Russian President Vladimir Putin. REUTERS/Sergei Karpukhin
Russia has deployed Iskander missiles with a range of
hundreds of kilometres in its Baltic Sea exclave of
Kaliningrad, which borders NATO members Poland and Lithuania,
the pro-Kremlin newspaper Izvestia reports.
The missiles have been in place "for some time," according to
Izvestia's source, a high-level Defence Ministry official it
did not name. Another unnamed military source said they were
deployed about 18 months ago.
The Izvestia report followed a story in German newspaper Bild
on Saturday that said secret satellite imagery showed
Iskander-M missiles stationed near the Polish border.
The reports caused alarm in Poland and the Baltic states,
which are wary of Russian military movements after decades of
dominance by the Soviet Union. Their alarm was aggravated by
tension between Russia and the West over Ukraine.
"We have followed these events for quite some time, and this
is not a surprise for us," Artis Pabriks, defence minister of
nearby Latvia, told Reuters.
But he added: "It creates unnecessary political tension and
suspicions and reduces mutual trust because we don't see
reason why Russians would need such weapons here.
"I think it's just to show who is the boss in the region."
Russia said in 2011 it might put Iskanders in Kaliningrad,
its westernmost region, as part of a response to an
anti-missile shield the United States is building in Europe
with help from NATO nations. There have been media reports
since of plans to deploy the missiles but no confirmation it
Poland's Foreign Ministry said it had received no official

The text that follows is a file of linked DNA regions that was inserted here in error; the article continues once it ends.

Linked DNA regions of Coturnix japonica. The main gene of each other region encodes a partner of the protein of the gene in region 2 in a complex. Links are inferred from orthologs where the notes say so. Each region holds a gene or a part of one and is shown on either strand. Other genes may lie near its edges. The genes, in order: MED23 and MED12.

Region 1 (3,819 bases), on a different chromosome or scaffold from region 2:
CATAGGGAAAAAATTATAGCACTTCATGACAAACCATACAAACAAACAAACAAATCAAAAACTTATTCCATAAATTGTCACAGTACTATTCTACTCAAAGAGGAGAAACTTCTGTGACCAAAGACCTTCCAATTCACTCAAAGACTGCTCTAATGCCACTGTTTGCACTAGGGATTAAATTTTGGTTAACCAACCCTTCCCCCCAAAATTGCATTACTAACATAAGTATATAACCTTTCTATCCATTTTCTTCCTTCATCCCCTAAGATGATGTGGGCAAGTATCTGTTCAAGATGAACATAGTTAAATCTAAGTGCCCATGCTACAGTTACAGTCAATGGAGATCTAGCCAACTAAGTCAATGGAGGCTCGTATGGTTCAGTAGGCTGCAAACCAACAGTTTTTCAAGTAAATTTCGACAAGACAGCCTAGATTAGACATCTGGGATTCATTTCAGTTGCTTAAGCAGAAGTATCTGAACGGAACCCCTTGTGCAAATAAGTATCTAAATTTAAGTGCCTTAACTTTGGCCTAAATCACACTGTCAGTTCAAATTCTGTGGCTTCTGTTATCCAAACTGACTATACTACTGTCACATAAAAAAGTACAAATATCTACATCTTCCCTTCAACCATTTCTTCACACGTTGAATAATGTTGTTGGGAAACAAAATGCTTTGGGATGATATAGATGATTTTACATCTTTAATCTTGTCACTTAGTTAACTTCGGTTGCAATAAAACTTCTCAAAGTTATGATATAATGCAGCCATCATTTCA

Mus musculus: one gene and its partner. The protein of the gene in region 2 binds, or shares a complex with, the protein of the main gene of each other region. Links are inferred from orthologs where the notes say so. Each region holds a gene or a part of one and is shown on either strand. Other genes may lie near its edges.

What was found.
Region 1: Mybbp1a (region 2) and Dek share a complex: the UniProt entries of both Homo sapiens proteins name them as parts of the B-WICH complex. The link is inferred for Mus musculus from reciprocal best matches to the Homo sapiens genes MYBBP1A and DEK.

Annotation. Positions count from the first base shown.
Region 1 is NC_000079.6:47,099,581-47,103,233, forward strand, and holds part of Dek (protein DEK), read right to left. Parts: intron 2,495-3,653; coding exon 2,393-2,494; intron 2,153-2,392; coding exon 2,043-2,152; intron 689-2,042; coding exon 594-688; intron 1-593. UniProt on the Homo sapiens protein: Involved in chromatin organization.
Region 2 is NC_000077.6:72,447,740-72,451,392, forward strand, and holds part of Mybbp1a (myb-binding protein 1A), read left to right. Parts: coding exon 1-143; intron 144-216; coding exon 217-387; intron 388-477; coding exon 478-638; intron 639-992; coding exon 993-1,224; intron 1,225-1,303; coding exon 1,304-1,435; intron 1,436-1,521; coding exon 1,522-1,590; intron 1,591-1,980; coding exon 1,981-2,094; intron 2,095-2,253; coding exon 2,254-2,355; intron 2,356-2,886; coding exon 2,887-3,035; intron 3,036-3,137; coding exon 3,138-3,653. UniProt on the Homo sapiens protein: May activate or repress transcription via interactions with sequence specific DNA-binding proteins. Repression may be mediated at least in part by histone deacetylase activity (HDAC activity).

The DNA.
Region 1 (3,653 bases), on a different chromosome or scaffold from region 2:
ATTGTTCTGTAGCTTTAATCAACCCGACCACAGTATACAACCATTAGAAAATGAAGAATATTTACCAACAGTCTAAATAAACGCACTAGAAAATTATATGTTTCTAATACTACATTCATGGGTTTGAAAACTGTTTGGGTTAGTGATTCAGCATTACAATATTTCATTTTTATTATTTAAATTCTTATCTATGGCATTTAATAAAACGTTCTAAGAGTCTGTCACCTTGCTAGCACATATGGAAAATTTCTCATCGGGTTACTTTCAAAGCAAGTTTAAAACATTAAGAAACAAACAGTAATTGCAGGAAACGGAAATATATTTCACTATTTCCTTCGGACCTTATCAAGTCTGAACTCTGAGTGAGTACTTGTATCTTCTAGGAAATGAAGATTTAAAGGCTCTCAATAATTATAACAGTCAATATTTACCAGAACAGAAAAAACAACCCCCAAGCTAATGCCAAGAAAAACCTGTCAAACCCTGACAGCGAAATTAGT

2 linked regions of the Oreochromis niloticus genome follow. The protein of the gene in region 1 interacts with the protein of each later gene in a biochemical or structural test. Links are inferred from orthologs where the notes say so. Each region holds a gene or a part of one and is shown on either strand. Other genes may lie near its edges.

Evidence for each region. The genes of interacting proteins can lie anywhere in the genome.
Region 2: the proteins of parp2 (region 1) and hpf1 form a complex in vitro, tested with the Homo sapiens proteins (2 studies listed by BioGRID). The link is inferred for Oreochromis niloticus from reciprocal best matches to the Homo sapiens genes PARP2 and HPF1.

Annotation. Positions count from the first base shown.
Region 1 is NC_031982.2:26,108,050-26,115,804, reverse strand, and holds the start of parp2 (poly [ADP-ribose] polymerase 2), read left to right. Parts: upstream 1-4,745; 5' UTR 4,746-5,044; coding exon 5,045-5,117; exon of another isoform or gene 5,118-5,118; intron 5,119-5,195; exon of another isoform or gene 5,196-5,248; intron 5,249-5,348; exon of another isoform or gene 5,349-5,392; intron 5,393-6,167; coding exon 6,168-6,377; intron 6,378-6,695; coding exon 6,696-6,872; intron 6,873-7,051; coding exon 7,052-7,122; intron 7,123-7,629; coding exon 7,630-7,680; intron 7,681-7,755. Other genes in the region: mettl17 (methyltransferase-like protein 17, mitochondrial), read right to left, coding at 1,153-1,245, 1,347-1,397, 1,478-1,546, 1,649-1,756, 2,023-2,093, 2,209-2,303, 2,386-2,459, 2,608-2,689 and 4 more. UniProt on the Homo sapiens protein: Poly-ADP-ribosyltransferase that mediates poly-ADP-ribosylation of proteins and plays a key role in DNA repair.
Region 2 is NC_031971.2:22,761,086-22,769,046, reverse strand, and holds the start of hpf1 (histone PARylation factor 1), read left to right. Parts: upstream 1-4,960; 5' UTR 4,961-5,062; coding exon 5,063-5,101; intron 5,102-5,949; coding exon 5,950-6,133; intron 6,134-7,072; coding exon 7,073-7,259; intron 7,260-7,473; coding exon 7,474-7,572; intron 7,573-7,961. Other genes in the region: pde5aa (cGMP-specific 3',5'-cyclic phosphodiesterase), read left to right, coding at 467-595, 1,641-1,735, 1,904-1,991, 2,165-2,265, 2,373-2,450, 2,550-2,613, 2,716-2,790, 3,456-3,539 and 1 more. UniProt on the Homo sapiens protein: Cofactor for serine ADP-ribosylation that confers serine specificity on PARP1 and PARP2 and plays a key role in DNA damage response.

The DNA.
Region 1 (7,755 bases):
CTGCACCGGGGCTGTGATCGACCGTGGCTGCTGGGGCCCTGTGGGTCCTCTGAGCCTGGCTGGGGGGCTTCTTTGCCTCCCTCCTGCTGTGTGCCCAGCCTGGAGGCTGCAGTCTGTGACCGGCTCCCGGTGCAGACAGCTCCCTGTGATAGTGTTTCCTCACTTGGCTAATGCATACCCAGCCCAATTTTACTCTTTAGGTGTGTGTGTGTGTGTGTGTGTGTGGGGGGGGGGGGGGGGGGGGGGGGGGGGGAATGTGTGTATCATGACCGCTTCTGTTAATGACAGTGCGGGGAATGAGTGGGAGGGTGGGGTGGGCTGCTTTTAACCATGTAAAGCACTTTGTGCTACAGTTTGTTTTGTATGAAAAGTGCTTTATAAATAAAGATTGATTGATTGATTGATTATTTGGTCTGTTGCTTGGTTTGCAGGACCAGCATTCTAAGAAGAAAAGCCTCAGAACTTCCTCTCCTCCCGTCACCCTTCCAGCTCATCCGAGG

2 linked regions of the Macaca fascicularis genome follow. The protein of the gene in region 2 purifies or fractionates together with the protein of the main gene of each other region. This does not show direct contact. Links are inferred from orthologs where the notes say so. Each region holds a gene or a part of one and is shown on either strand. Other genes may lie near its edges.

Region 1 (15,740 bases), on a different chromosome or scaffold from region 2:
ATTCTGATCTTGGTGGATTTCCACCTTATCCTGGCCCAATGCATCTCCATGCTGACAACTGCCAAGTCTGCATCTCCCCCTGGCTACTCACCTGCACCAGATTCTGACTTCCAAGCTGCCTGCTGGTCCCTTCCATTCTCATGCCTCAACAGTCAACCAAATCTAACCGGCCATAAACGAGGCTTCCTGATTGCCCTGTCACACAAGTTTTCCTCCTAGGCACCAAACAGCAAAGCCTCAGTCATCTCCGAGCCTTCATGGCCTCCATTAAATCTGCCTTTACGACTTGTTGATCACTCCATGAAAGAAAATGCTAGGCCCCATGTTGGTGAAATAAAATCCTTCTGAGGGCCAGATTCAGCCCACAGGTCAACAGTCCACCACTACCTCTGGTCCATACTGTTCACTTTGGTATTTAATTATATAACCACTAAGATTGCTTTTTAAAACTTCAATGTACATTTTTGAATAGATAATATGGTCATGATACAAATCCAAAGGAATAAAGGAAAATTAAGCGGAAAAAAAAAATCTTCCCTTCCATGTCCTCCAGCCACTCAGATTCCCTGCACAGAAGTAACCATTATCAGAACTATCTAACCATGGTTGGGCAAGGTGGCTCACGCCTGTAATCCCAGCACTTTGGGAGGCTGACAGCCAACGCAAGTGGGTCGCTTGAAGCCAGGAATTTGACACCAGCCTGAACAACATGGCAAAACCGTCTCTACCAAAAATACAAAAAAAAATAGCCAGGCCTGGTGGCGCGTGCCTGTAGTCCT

information from Russia and called the news "worrying". It
said it expected consultations on the issue among NATO and
European Union partners.
MISSILE SHIELD DISPUTE
Asked about the reports on Monday, Defence Ministry spokesman
Igor Konashenkov told Russian news agencies Iskanders had
been deployed in western Russia but did not specify where.
Konashenkov said the deployments did not violate
international treaties. He could not immediately be reached
for comment by Reuters.
Nuclear-armed Russia says it fears the Western anti-missile
shield in Europe is meant to undermine its security,
upsetting the post-Cold War strategic balance. Efforts to
turn years of confrontation over the issue into cooperation
"We are worried about militarisation of Kaliningrad region
and modernisation of its weaponry," Juozas Olekas,
Lithuania's defence minister, said in an e-mail to Reuters.
"We have repeatedly brought this issue up in various
In addition to threatening to station Iskanders in
Kaliningrad, then-President Dmitry Medvedev said in 2011
Russia could deploy weapons in its west that would be able to
destroy components of the anti-missile shield.
An interceptor installation is to be deployed in Poland by
2018 as part of the shield, which is to be completed after
2020 and which the United States says is meant to protect
against potential threats from the Middle East.
The Iskander-M has a range of about 400 km (250 miles), which
means missiles based in Kaliningrad could reach deep into
Poland, Lithuania or Latvia.
"At the moment I can't imagine Russia shooting into a NATO
country ... If this missile upgrade has already taken place,
it's just a show-off, and is intended to scare," a senior
Lithuanian official told Reuters, speaking on condition of
Russian President Vladimir Putin has cited the missile shield
as one of the reasons Russia must maintain a strong military
and has pledged to spend 23 trillion roubles ($700 billion)
by 2020 to upgrade defence.
Already strained by disagreements on issues from energy to
human rights since Putin returned to the Kremlin last year,
relations between Russia and the West have been worsened
recently by the situation in Ukraine, whose government last
month ditched preparations for a trade pact with the European
Union in favour of closer ties with Moscow, its former